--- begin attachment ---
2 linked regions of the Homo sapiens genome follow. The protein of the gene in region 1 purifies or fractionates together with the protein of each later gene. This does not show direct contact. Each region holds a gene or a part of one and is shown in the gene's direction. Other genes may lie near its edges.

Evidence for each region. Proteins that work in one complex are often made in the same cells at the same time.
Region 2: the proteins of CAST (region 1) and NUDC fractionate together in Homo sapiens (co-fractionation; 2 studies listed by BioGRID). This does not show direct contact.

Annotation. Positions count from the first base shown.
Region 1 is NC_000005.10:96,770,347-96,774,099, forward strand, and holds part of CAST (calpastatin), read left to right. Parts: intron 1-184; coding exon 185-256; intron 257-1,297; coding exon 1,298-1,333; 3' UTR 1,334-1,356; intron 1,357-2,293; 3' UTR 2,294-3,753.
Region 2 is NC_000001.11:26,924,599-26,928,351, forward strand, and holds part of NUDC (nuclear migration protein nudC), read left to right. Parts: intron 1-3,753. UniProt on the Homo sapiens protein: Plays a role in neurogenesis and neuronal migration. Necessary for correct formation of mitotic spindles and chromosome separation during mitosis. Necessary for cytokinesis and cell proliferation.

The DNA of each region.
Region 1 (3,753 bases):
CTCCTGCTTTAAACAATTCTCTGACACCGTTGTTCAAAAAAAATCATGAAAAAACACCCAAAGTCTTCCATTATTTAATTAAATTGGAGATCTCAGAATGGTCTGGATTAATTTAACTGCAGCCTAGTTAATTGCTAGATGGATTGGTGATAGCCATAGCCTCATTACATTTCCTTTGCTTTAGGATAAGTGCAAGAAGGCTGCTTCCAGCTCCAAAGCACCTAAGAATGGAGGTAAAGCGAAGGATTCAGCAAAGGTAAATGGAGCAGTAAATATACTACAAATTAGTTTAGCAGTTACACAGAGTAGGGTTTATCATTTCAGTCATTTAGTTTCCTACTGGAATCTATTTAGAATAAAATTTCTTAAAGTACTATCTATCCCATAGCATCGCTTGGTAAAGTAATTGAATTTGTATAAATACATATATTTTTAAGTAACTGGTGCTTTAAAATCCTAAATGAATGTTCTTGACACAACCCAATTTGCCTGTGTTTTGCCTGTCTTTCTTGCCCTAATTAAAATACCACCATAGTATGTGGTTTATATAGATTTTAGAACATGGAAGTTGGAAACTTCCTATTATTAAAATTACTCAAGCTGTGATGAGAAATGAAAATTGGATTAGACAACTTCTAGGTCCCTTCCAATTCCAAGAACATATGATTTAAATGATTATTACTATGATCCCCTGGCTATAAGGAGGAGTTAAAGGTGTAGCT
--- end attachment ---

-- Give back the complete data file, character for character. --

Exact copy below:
2 linked regions of the Homo sapiens genome follow. The protein of the gene in region 1 purifies or fractionates together with the protein of each later gene. This does not show direct contact. Each region holds a gene or a part of one and is shown in the gene's direction. Other genes may lie near its edges.

Evidence for each region. Proteins that work in one complex are often made in the same cells at the same time.
Region 2: the proteins of CAST (region 1) and NUDC fractionate together in Homo sapiens (co-fractionation; 2 studies listed by BioGRID). This does not show direct contact.

Annotation. Positions count from the first base shown.
Region 1 is NC_000005.10:96,770,347-96,774,099, forward strand, and holds part of CAST (calpastatin), read left to right. Parts: intron 1-184; coding exon 185-256; intron 257-1,297; coding exon 1,298-1,333; 3' UTR 1,334-1,356; intron 1,357-2,293; 3' UTR 2,294-3,753.
Region 2 is NC_000001.11:26,924,599-26,928,351, forward strand, and holds part of NUDC (nuclear migration protein nudC), read left to right. Parts: intron 1-3,753. UniProt on the Homo sapiens protein: Plays a role in neurogenesis and neuronal migration. Necessary for correct formation of mitotic spindles and chromosome separation during mitosis. Necessary for cytokinesis and cell proliferation.

The DNA of each region.
Region 1 (3,753 bases):
CTCCTGCTTTAAACAATTCTCTGACACCGTTGTTCAAAAAAAATCATGAAAAAACACCCAAAGTCTTCCATTATTTAATTAAATTGGAGATCTCAGAATGGTCTGGATTAATTTAACTGCAGCCTAGTTAATTGCTAGATGGATTGGTGATAGCCATAGCCTCATTACATTTCCTTTGCTTTAGGATAAGTGCAAGAAGGCTGCTTCCAGCTCCAAAGCACCTAAGAATGGAGGTAAAGCGAAGGATTCAGCAAAGGTAAATGGAGCAGTAAATATACTACAAATTAGTTTAGCAGTTACACAGAGTAGGGTTTATCATTTCAGTCATTTAGTTTCCTACTGGAATCTATTTAGAATAAAATTTCTTAAAGTACTATCTATCCCATAGCATCGCTTGGTAAAGTAATTGAATTTGTATAAATACATATATTTTTAAGTAACTGGTGCTTTAAAATCCTAAATGAATGTTCTTGACACAACCCAATTTGCCTGTGTTTTGCCTGTCTTTCTTGCCCTAATTAAAATACCACCATAGTATGTGGTTTATATAGATTTTAGAACATGGAAGTTGGAAACTTCCTATTATTAAAATTACTCAAGCTGTGATGAGAAATGAAAATTGGATTAGACAACTTCTAGGTCCCTTCCAATTCCAAGAACATATGATTTAAATGATTATTACTATGATCCCCTGGCTATAAGGAGGAGTTAAAGGTGTAGCT